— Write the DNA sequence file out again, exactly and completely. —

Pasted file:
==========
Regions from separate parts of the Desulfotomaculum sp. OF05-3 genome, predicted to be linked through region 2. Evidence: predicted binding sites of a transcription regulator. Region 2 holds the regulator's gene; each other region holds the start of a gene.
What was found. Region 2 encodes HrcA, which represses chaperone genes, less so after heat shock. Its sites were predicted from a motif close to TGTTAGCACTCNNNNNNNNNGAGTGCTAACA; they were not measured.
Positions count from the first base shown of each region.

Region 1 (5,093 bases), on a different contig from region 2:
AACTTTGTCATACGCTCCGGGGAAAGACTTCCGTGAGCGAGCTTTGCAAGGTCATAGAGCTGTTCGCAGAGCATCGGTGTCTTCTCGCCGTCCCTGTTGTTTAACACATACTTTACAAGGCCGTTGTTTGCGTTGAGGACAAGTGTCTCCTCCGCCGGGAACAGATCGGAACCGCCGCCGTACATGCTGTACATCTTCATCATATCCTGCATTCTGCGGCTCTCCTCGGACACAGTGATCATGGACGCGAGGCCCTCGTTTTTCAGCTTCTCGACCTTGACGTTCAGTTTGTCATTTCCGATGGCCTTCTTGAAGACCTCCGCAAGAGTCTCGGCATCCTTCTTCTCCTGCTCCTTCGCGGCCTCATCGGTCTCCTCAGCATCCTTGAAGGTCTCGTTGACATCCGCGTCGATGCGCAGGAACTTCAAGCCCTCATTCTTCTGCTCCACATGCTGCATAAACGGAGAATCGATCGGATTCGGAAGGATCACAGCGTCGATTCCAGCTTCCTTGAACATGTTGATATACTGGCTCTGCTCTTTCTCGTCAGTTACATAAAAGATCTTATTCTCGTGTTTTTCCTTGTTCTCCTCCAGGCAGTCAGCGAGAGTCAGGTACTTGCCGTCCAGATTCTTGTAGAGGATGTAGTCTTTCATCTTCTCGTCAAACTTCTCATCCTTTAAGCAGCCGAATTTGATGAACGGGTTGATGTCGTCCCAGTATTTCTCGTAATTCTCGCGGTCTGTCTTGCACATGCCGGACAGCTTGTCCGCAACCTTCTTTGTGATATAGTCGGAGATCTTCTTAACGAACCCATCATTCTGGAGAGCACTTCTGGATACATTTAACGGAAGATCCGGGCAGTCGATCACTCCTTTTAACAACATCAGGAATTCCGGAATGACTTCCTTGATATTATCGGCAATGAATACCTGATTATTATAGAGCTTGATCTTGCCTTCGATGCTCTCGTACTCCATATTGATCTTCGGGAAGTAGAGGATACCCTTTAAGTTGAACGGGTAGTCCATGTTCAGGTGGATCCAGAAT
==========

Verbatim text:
Regions from separate parts of the Desulfotomaculum sp. OF05-3 genome, predicted to be linked through region 2. Evidence: predicted binding sites of a transcription regulator. Region 2 holds the regulator's gene; each other region holds the start of a gene.
What was found. Region 2 encodes HrcA, which represses chaperone genes, less so after heat shock. Its sites were predicted from a motif close to TGTTAGCACTCNNNNNNNNNGAGTGCTAACA; they were not measured.
Positions count from the first base shown of each region.

Region 1 (5,093 bases), on a different contig from region 2:
AACTTTGTCATACGCTCCGGGGAAAGACTTCCGTGAGCGAGCTTTGCAAGGTCATAGAGCTGTTCGCAGAGCATCGGTGTCTTCTCGCCGTCCCTGTTGTTTAACACATACTTTACAAGGCCGTTGTTTGCGTTGAGGACAAGTGTCTCCTCCGCCGGGAACAGATCGGAACCGCCGCCGTACATGCTGTACATCTTCATCATATCCTGCATTCTGCGGCTCTCCTCGGACACAGTGATCATGGACGCGAGGCCCTCGTTTTTCAGCTTCTCGACCTTGACGTTCAGTTTGTCATTTCCGATGGCCTTCTTGAAGACCTCCGCAAGAGTCTCGGCATCCTTCTTCTCCTGCTCCTTCGCGGCCTCATCGGTCTCCTCAGCATCCTTGAAGGTCTCGTTGACATCCGCGTCGATGCGCAGGAACTTCAAGCCCTCATTCTTCTGCTCCACATGCTGCATAAACGGAGAATCGATCGGATTCGGAAGGATCACAGCGTCGATTCCAGCTTCCTTGAACATGTTGATATACTGGCTCTGCTCTTTCTCGTCAGTTACATAAAAGATCTTATTCTCGTGTTTTTCCTTGTTCTCCTCCAGGCAGTCAGCGAGAGTCAGGTACTTGCCGTCCAGATTCTTGTAGAGGATGTAGTCTTTCATCTTCTCGTCAAACTTCTCATCCTTTAAGCAGCCGAATTTGATGAACGGGTTGATGTCGTCCCAGTATTTCTCGTAATTCTCGCGGTCTGTCTTGCACATGCCGGACAGCTTGTCCGCAACCTTCTTTGTGATATAGTCGGAGATCTTCTTAACGAACCCATCATTCTGGAGAGCACTTCTGGATACATTTAACGGAAGATCCGGGCAGTCGATCACTCCTTTTAACAACATCAGGAATTCCGGAATGACTTCCTTGATATTATCGGCAATGAATACCTGATTATTATAGAGCTTGATCTTGCCTTCGATGCTCTCGTACTCCATATTGATCTTCGGGAAGTAGAGGATACCCTTTAAGTTGAACGGGTAGTCCATGTTCAGGTGGATCCAGAAT